Irish low cost airline, Ryanair has announced that it will fly 5 million less passengers than planned in 2020 due to the delayed deliveries of the Boeing’s grounded 737 Max. The company has also warned that the jobs would be affected and the airport bases closed as a result. Ryanair is the biggest low-cost airline in Europe and was expected to bring the first five of 135 planes on order in to service in 2019 and 58 by next summer.
On July 16, 2019 the company said that on a prudent estimate, it would have about half of that number but there were no guarantees. Ryanair now expects to carry about 157 million passengers in the year to March, 2021 while cutting its summer 2020 growth rate to 3 percent from 7 percent. The lower than expected passenger numbers, have suggested that the airline would cut about 30,000 flights from its plans for next year.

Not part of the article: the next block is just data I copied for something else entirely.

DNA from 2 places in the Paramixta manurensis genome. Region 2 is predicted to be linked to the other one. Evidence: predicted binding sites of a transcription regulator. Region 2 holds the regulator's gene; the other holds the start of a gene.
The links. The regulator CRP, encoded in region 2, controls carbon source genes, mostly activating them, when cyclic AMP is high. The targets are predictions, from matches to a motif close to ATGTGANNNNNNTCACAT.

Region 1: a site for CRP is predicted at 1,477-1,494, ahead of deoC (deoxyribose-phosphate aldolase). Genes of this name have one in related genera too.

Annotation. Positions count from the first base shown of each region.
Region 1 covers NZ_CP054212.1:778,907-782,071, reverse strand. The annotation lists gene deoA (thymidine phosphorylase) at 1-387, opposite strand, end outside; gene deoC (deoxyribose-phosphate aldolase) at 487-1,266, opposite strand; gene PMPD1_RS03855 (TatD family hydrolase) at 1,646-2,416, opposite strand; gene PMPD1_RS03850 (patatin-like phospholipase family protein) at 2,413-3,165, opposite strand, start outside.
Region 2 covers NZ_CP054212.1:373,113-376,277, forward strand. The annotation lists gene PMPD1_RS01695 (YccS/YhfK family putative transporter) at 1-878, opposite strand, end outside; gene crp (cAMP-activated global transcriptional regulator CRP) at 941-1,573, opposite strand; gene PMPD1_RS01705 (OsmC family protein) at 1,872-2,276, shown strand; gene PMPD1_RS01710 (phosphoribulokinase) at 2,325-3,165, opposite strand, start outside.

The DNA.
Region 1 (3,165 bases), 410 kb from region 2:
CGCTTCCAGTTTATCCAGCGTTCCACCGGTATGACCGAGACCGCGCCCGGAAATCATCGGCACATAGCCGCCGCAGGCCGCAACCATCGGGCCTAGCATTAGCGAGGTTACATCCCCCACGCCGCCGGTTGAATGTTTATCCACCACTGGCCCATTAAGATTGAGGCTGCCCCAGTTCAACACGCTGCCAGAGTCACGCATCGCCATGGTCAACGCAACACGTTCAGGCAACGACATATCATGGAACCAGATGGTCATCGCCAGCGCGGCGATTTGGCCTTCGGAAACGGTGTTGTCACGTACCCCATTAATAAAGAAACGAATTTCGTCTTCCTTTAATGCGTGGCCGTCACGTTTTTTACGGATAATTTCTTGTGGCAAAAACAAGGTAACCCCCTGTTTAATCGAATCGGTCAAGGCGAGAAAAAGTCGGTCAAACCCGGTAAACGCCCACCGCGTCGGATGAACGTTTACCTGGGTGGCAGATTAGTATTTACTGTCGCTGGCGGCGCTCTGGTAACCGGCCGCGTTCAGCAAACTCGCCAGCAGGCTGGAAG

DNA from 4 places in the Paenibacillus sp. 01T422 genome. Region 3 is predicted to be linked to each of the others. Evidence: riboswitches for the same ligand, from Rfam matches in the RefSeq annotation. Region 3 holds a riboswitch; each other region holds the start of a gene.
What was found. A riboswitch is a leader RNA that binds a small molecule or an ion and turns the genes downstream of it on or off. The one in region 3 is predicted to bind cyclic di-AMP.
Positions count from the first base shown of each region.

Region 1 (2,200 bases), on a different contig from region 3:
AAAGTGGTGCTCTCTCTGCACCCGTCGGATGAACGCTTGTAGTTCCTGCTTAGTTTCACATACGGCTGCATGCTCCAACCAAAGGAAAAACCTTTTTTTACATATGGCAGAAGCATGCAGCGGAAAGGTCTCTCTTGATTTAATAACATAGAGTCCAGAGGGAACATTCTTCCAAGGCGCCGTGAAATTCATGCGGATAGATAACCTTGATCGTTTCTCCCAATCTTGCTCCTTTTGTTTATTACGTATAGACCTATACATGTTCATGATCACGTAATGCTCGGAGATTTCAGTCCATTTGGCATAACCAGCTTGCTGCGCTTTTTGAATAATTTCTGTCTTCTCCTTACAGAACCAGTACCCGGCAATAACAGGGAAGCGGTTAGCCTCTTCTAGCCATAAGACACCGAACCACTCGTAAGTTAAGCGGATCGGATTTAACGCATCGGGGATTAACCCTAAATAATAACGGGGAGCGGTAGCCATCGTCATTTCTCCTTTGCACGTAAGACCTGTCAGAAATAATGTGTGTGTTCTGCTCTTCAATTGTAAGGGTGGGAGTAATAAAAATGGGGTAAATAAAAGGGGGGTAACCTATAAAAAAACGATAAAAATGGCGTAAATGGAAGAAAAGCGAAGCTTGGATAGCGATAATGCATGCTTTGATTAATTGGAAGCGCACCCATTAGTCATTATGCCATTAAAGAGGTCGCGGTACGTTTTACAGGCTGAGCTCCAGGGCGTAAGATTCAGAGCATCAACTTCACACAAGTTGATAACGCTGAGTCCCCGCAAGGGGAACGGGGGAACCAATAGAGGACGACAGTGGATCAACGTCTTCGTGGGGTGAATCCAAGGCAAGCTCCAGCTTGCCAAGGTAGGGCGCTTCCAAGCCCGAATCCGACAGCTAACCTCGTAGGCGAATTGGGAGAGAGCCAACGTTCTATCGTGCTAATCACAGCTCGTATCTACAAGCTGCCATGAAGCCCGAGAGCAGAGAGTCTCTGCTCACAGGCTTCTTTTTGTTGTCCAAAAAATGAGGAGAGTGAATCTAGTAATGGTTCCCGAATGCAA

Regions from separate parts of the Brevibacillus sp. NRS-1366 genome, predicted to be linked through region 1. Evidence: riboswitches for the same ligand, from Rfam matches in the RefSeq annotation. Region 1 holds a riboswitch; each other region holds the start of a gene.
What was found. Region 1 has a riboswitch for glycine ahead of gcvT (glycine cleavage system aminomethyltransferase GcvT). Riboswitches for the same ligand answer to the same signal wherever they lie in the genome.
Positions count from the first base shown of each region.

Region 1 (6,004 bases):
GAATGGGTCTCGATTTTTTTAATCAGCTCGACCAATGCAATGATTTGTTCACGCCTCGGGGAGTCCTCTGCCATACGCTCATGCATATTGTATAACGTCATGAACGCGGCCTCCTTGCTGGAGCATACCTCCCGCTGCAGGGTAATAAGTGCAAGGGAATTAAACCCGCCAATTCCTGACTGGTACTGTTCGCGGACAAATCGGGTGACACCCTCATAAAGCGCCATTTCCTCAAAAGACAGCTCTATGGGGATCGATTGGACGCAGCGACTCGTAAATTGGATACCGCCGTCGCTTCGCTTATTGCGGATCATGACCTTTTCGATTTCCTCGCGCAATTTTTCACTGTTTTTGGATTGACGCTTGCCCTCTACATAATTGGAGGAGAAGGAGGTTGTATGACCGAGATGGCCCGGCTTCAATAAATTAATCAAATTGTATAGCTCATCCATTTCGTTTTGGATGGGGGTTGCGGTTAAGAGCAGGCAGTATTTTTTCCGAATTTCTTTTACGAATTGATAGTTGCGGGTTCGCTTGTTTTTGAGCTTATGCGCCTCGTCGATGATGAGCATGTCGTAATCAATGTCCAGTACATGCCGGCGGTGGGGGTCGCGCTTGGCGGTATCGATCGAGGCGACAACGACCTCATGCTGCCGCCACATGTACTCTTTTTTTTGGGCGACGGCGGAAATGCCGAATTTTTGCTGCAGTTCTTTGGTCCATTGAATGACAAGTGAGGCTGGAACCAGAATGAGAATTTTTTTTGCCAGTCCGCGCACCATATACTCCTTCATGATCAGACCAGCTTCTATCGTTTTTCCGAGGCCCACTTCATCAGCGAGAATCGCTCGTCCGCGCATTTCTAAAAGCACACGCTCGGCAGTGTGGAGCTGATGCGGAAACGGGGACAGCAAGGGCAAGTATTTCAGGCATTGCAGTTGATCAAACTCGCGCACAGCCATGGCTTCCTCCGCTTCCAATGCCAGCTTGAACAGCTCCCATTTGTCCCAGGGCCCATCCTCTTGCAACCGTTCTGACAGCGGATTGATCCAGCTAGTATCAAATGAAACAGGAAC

The 737 Max remains grounded across the globe after it faced two crashes in Indonesia and Ethiopia that killed a total of 346 people. Meanwhile, Boeing is yet to convince the regulators that the modifications are sufficient to ensure the safety of the plane. Michael O’Leary, the Chief executive of Ryanair said, “Ryanair remains committed to the 737 Max aircraft, and now expects that it will return to flying service before the end of 2019.”
This time the airline had ordered a larger 197 seat version known as Max 200 which is a variant that is expected to be separately certified as a safe month or two after the 737 Max 8 fleet returns to work. The company hoped to receive its first aircraft in January or February 2020. O’Leary added that the shortfall in deliveries will also mean that some bases will be closed in winter and will include the routes where the flights have already been sold as well as cuts next summer. The chief executive of Ryanair added that they will have to enter into intensive negotiations with their people and unions.
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